The FEV1 and MEF50 values at baseline and after 6 months are shown in table 3. There was a small but significant improvement in FEV1 and MEF50 in the NAC group (p < 0.05 and p < 0.01, respectively). No significant difference between the two groups was observed.

TAB03

Table 3. Effects of standard treatment alone versus NAC on top of standard treatment on lung function parameters

goto top of outline patient preference

Table 4 summarizes the patients’ preference at the end of the trial. In the standard-therapy group, 29% of the patients judged their overall health status improved with respect to the baseline status. In the NAC group, 65% of the patients felt better (p < 0.0001 for the difference between the shifts in both groups).

TAB04

Table 4. Evaluation of the quality of life after the treatment period according to the patient

 

goto top of outline discussion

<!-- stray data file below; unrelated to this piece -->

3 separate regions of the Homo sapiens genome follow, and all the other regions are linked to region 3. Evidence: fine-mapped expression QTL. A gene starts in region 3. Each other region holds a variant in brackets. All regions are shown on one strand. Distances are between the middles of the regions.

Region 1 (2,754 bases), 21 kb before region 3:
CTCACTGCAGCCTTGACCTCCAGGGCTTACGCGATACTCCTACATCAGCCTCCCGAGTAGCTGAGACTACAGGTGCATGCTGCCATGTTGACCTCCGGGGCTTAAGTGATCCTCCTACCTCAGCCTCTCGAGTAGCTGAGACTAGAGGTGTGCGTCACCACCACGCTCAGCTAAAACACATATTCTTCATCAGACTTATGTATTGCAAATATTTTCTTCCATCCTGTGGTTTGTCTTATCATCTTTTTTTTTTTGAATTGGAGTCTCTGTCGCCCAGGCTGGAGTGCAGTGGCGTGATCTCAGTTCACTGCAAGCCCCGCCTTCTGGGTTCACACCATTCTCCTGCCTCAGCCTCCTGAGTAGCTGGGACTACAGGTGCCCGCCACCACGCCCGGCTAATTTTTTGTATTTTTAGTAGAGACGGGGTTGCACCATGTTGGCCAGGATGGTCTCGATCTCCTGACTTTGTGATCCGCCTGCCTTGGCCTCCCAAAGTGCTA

This study was designed to investigate the efficacy of a 6-month treatment with NAC, 600 mg once a day, on the reduction of number and severity of exacerbations in patients affected by moderate to severe COPD. The patients enrolled into the study were randomized to receive NAC plus standard therapy versus standard therapy alone. With regard to demographic and lung function characteristics, the two groups were well matched. The results show that the number of exacerbations was reduced by 41% in the group of patients treated with NAC plus standard therapy; the exacerbation severity reached a small but significant reduction too. The NAC group showed also a reduced (but non-significant) number of sick days and a small improvement in the lung function parameters. The NAC formulation was well tolerated, and it was well appreciated by the patients.